Guest: Ed Welch Good People who do Bad things
Do your theological nerves cringe when you hear that? After all, we are born in sin, and is anyone really good?
I have a two-year old grandson and he is the sweetest bad boy ever – a near-perfect child who can be bad to the bone, an adorable disobedient toddler, just like his mother once was – just kidding about his mother. So I have a vested interest in finding theological justification for the goodness in his badness.
I’ll start with the goodness. He loves his younger brother and older sister, he loves his parents, he loves his grandparents, aunts, uncles and cousins. He is affectionate, kind, friendly to all. My wife and I have made our interest in adoption very clear. You want to bottle him up and take him home with you.
Now the bad. Does the concept of disobedience even register with him? To him, “no” means “yes.” “Come” means “run away.” “Don’t” means “do.” To his credit his disobedience is rarely sneaky, never malicious. He prefers his disobedience in plain sight. (Ah, isn’t he the sweetest?)
Discipline? His parents are still putting their heads together on that one, having already tried everything except calling the police as a way to scare him straight. So, we pray and hope that with age, listening and obedience will come.
When we identify our own greatest problem, sin tops the list. With that there can be no argument, at least among those who take Scripture seriously. But when it comes to knowing other people, sin is not number one. When I am with my grandson, whose sinful tendencies are obvious, I am not thinking about him as a sinner. I am thinking that he is the greatest two-year-old grandson ever, which he is. In a similar way, I know that my wife is a sinner, but I don’t think about her as a sinner. In fact, if you asked me to list my wife’s top two sins I would be left scratching my head and asking for a few days to think about it.
My neighbor is not a follower of Jesus, but she is really good. Compassionate, honest, caring. If she did something that wasn’t so good, I would say that she is a good person who occasionally does wrong things. But, the way it is now, she is a really good person who does really good things. If only I were so good.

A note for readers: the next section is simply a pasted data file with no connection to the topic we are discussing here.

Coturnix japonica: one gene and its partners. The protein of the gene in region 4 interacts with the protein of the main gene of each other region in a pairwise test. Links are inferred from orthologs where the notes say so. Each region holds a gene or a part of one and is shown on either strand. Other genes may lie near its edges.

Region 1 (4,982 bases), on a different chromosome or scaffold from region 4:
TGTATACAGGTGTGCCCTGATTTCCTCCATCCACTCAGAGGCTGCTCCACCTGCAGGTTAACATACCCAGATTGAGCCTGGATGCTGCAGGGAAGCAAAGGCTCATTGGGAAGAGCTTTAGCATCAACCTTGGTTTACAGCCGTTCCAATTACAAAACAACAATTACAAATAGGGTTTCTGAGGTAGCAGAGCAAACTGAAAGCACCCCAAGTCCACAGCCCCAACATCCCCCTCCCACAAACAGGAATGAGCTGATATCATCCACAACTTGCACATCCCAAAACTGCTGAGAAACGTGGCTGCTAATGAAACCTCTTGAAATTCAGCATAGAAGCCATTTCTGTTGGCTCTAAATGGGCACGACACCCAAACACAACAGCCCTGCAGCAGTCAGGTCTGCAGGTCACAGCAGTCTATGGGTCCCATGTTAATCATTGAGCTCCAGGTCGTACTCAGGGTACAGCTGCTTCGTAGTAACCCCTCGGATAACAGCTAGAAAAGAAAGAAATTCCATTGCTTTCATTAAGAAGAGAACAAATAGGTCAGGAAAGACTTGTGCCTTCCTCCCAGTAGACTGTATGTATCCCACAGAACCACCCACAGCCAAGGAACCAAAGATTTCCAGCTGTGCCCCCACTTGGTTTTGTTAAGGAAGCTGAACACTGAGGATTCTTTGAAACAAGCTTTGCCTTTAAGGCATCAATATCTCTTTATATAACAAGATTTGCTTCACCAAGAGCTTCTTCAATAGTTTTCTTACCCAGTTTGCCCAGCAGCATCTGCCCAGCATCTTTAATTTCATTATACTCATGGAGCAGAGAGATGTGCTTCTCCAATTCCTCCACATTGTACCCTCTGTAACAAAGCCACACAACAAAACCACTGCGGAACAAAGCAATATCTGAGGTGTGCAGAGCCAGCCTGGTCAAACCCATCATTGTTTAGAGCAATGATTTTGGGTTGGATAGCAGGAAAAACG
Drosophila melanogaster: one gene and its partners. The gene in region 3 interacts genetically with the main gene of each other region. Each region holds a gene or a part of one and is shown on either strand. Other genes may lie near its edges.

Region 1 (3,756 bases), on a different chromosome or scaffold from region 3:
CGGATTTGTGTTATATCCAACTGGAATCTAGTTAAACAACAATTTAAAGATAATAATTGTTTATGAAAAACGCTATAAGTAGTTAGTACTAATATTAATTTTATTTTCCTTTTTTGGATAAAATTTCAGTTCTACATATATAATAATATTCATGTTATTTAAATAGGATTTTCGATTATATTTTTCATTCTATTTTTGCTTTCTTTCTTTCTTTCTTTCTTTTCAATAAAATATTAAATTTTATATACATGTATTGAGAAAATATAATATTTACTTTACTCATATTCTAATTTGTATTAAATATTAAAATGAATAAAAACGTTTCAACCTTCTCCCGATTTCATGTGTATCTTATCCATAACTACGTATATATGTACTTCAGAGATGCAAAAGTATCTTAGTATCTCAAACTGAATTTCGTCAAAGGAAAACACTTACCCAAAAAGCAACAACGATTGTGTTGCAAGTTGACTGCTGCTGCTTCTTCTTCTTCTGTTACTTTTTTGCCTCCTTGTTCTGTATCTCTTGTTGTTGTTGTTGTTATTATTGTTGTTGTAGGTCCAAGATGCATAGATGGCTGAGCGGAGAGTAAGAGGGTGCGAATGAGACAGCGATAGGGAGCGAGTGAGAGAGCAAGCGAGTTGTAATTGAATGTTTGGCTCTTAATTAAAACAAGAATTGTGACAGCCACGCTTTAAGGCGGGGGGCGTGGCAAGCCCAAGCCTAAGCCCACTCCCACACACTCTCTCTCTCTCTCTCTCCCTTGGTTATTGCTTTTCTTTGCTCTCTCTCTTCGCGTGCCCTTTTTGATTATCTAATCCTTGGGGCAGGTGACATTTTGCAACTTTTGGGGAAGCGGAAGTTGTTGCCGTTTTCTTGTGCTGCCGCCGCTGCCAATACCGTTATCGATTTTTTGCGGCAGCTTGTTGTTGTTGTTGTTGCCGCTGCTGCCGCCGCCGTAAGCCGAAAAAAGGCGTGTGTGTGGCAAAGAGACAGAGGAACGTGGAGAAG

Heresy alert? I hope not.
“The good person out of his good treasure brings forth good, and the evil person out of his evil treasure brings forth evil” (Matthew 12:35). Check. Evil people speak out of evil hearts. Bad people do bad things. But there is a particular context here. Leaders of the people are associating Jesus with Beelzebub. All sin is bad, but some sins are worse than others, and this seems to be particularly bad. I know my grandson is born in sin, and in need of Jesus, but, given Scripture’s emphasis on how the sins of leaders can be especially serious and destructive, I am not compelled to use this as the prominent lens for understanding him, or my wife, or my neighbor.
“Then he said to his servants, ‘The wedding feast is ready, but those invited were not worthy. Go therefore to the main roads and invite to the wedding feast as many as you find.’ And those servants went out into the roads and gathered all whom they found, both bad and good. So the wedding hall was filled with guests” (Matthew 22:8-10). Who were these good people who were invited? The Twelve, or at least the eleven, were included, and they weren’t so good, at least until after the resurrection. Ordinary people who worked hard, did business honestly, and were kind to those who were weaker, were also included among the good. In other words, as you go through life you will find bad and good people. Some people consistently lean toward the malicious and overtly selfish. I can name a few over the years but not many. In the Old Testament you made sure you didn’t hang out with them, in the New Testament you invite them to the same feast you yourself are attending.
The good people in Jesus’ story still need forgiveness every day. Their goodness is never a reason to look down on those who aren’t so good. Rather, good people know they are bad to the bone. Good people need Jesus. And their goodness, of course, is a gift from God. Any goodness we see in other people – and we should be able to see a lot of it – is evidence of God’s mercy and grace. If mountains and oceans can reflect his glory, broken people who follow Christ and even those who don’t, can also reflect the glory of the their Creator.
All this is one application of biblical love. When you love someone you can always see something good in him or her. Consider the mother whose child actually is bad. You will still inevitably hear a little gushing from her about how sweet her child is. Maybe she is blind to the sins of her child, and maybe her blindness is partly a result of her desire to be seen as good mother – but, overall, when a mother speaks about the goodness in her bad kid we want to smile. She is doing something right, something good, and we want to follow her lead. We want to look more carefully at the child and see what the mother is seeing.
What does this mean for the doctrine of total depravity? Total depravity, I am persuaded, explains much about the human condition. More on that another time. For now, we simply maintain that total depravity is not the sum of our theology. And we set off to admire the good in those around us. This is at the heart of biblical encouragement.
Now, off to see my (very good) grandchildren.